Vietnam: Vietnam’s outlook continues to improve as we head into 2024. The Central Bank moved aggressively in late 2022 to tighten interest rates, weighing on both domestic credit growth and the real estate sector. However, the group began its easing cycle in April 2023, which we see as increasingly supportive for the consumer. Vietnam was not immune to the global consumption slowdown seen in 2023, with exports declining YoY for nine of 10 months through August. However, data has shown sequential acceleration for three straight months since then, with easier comparisons setting a stage for a more favorable outlook heading into 2024.32 The recent visit from President Biden rang positive, with Vietnam subsequently upgrading its relationship with the U.S. by two-notches to “Comprehensive Strategic Partnership,” the country’s highest level of relations and on par with those of China and South Korea. We see this development as critical to bolster Vietnam’s case as a “friend shoring” destination. This theme is key to attracting foreign direct investment into the country, evidenced by the recent deal between semiconductor company Nvidia and local tech company FPT.33 We have also seen signs of the government being more active about gaining an emerging market designation, which would be a major catalyst for driving flows to the market. We remain positive on Vietnam heading into 2024, with the region set to be an outsized beneficiary of a possible U.S. and E.U. consumer rebound, while strong domestic tailwinds remain.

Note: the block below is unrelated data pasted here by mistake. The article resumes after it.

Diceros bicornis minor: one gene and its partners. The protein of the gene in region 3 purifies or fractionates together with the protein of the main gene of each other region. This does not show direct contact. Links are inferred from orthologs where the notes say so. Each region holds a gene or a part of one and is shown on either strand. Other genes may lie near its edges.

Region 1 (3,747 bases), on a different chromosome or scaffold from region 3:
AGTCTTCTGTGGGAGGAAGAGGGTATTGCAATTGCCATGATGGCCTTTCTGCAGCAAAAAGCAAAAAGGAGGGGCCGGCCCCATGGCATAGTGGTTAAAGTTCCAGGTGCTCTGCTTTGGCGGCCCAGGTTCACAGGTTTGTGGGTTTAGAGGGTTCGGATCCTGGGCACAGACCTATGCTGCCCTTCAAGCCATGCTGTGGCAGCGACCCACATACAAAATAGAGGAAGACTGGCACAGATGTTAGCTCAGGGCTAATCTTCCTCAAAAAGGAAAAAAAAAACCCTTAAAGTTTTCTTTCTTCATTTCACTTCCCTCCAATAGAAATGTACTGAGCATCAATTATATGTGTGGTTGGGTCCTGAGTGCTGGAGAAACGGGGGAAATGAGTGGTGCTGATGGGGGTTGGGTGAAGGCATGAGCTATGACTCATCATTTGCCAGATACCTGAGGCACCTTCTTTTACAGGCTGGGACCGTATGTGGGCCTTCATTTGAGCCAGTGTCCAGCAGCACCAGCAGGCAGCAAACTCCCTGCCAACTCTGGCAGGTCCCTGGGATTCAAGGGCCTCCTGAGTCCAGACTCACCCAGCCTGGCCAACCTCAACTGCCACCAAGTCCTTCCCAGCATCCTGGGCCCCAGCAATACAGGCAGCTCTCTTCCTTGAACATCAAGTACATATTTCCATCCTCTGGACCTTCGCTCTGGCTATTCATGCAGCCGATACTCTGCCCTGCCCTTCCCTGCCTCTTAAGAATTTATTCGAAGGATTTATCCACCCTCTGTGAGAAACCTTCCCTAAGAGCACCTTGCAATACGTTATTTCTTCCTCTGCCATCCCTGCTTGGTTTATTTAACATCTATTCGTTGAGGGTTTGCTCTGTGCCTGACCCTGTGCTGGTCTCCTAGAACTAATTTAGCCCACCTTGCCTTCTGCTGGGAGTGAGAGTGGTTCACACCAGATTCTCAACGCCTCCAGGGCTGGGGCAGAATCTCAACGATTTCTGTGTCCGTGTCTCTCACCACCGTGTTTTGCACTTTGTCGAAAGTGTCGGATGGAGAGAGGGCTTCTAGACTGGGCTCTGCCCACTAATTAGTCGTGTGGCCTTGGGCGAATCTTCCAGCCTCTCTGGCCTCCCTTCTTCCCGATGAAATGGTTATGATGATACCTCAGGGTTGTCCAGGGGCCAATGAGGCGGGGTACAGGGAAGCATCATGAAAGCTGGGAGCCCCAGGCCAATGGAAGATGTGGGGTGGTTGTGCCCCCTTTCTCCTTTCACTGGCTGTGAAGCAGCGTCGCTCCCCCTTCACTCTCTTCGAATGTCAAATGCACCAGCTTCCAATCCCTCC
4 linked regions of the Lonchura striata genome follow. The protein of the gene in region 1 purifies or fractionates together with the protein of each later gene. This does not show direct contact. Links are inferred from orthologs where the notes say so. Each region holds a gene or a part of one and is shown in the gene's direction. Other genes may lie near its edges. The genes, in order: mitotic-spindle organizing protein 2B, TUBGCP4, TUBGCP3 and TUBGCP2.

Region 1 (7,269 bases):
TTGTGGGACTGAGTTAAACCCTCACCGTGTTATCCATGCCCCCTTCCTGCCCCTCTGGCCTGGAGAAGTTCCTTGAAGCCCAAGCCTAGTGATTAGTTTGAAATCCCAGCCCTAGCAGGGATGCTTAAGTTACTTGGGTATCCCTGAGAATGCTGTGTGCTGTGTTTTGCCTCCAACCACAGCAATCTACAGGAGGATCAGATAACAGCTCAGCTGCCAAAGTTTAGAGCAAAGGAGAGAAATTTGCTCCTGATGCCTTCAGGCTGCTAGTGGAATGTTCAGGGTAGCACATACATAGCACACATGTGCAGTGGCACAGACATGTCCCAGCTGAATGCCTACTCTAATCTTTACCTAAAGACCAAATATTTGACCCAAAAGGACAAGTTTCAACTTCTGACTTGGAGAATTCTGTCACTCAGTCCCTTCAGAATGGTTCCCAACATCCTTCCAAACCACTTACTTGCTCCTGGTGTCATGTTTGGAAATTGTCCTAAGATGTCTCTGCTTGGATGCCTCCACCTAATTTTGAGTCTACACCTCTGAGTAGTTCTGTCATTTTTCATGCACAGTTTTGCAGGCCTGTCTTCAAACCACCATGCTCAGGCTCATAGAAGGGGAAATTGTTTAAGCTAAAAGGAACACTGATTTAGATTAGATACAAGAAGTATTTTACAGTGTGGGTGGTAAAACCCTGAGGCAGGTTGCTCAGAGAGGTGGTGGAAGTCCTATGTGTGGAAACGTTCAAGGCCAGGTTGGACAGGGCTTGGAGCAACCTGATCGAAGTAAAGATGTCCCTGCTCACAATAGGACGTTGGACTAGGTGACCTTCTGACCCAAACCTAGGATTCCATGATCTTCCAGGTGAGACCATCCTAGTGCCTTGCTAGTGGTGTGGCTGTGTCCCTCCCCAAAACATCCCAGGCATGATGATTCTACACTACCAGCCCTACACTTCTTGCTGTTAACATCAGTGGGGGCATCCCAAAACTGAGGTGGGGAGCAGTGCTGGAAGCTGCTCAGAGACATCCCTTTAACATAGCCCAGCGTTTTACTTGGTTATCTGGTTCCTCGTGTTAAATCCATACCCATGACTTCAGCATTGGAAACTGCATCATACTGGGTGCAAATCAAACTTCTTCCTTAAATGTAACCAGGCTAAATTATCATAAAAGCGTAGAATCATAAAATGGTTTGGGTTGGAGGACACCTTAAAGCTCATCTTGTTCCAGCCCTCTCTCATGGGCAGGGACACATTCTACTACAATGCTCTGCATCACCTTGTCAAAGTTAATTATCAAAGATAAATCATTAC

Pakistan: Pakistan showed one of the best second half rallies in the world this year. Despite returning only 3.19% YTD (as of 11/28), Pakistani stocks rallied 33.76% (in USD) since the end of June.34 In classic EM fashion, this move came on the back of a new USD $1.2bln International Monetary Fund (IMF) agreement. The deal aims to support stabilization of the economy and guard against shocks while creating the space for social and development spending to help the people of Pakistan. Big picture, the program demands fiscal discipline and a market determined currency, all seen as market friendly. Though Pakistan has seen a strong recent run, the broad benchmark still trades at 0.5x book value and 2.7x earnings with a 14.7% dividend yield.35 Though Pakistan could continue to face challenges in the form of uncertain elections, another IMF negotiation, and an unbalanced economy, recent momentum is pointing in the right direction and valuations are some of the most attractive in the world.

Category: Articles

Topics: Emerging Markets